This week the Obama administration allowed thirteen companies to return to their offshore oil drilling operations in the Gulf of Mexico without further environmental scrutiny despite having stated in August that drilling would not resume in the Gulf until stricter environmental reviews were made of all oilrig operations. Their latest announcement will allow companies to return to offshore drilling projects that had begun without environmental surveys as long as they were already underway when the gulf oil spill happened last spring. The oil companies in question will not need to do more exploratory environmental surveys if they had already been approved, but they will be expected to comply with new stricter rules under the Bureau of Ocean Energy Management, Regulation and Enforcement.
“For those companies that were in the midst of operations at the time of the deepwater suspensions (last spring), today’s notification is a significant step toward resuming their permitted activity,” said Michael Bromwich, director of the Bureau of Ocean Energy Management, Regulation and Enforcement (BOEMRE). The Obama administration placed a moratorium on offshore drilling last year and lifted the ban in October when drilling resumed except in waters deeper than 500 feet in the Gulf of Mexico. However, the administration promised strict reviews of those projects before they went back to business. Companies will still have to go through a quick review process with BOEMRE (which replaced the defunct Minerals Management Service and upped the ante on safety regulations) before resuming drilling so the agency can make sure they will follow the new rules.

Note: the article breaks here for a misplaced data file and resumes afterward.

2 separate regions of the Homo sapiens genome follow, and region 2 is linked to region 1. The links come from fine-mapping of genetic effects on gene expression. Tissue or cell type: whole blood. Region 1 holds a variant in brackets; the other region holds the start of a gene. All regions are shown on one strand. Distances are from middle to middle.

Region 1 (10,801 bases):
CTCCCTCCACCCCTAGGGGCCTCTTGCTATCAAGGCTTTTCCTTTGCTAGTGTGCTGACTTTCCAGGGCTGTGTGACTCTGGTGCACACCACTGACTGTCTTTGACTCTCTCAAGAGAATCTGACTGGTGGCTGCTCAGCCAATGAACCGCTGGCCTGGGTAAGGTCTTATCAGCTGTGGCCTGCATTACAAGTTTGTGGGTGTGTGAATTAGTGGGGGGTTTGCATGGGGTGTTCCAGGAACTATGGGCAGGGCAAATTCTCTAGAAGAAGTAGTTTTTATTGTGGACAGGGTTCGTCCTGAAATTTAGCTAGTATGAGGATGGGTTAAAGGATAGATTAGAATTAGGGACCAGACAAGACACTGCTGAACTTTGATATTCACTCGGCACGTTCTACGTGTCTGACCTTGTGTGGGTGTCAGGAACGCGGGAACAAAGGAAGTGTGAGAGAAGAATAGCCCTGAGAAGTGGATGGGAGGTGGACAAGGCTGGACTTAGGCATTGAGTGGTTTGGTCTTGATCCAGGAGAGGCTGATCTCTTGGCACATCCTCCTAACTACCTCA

The only reason the thirteen companies will have to back-step to do a thorough environmental survey of their practices — even if, in some cases, their operation had been approved without an environmental survey in the first place — is if an up-to-date assessment of the most oil that could be released in a uncontrolled spill is higher than what they had previously told BOEMRE. If that amount is indeed higher more reviews will be conducted. However, if the estimate is lower, no more reviews will be done. That, it seems, is the hitch. The Obama administration promised the public that they would dig deep into all of these drilling operations before they went back to work to ensure another Deepwater Horizon disaster does not happen. Though they will apply the new strict environmental reviews on any new drilling, it seems with these thirteen companies they are content to just cross their fingers.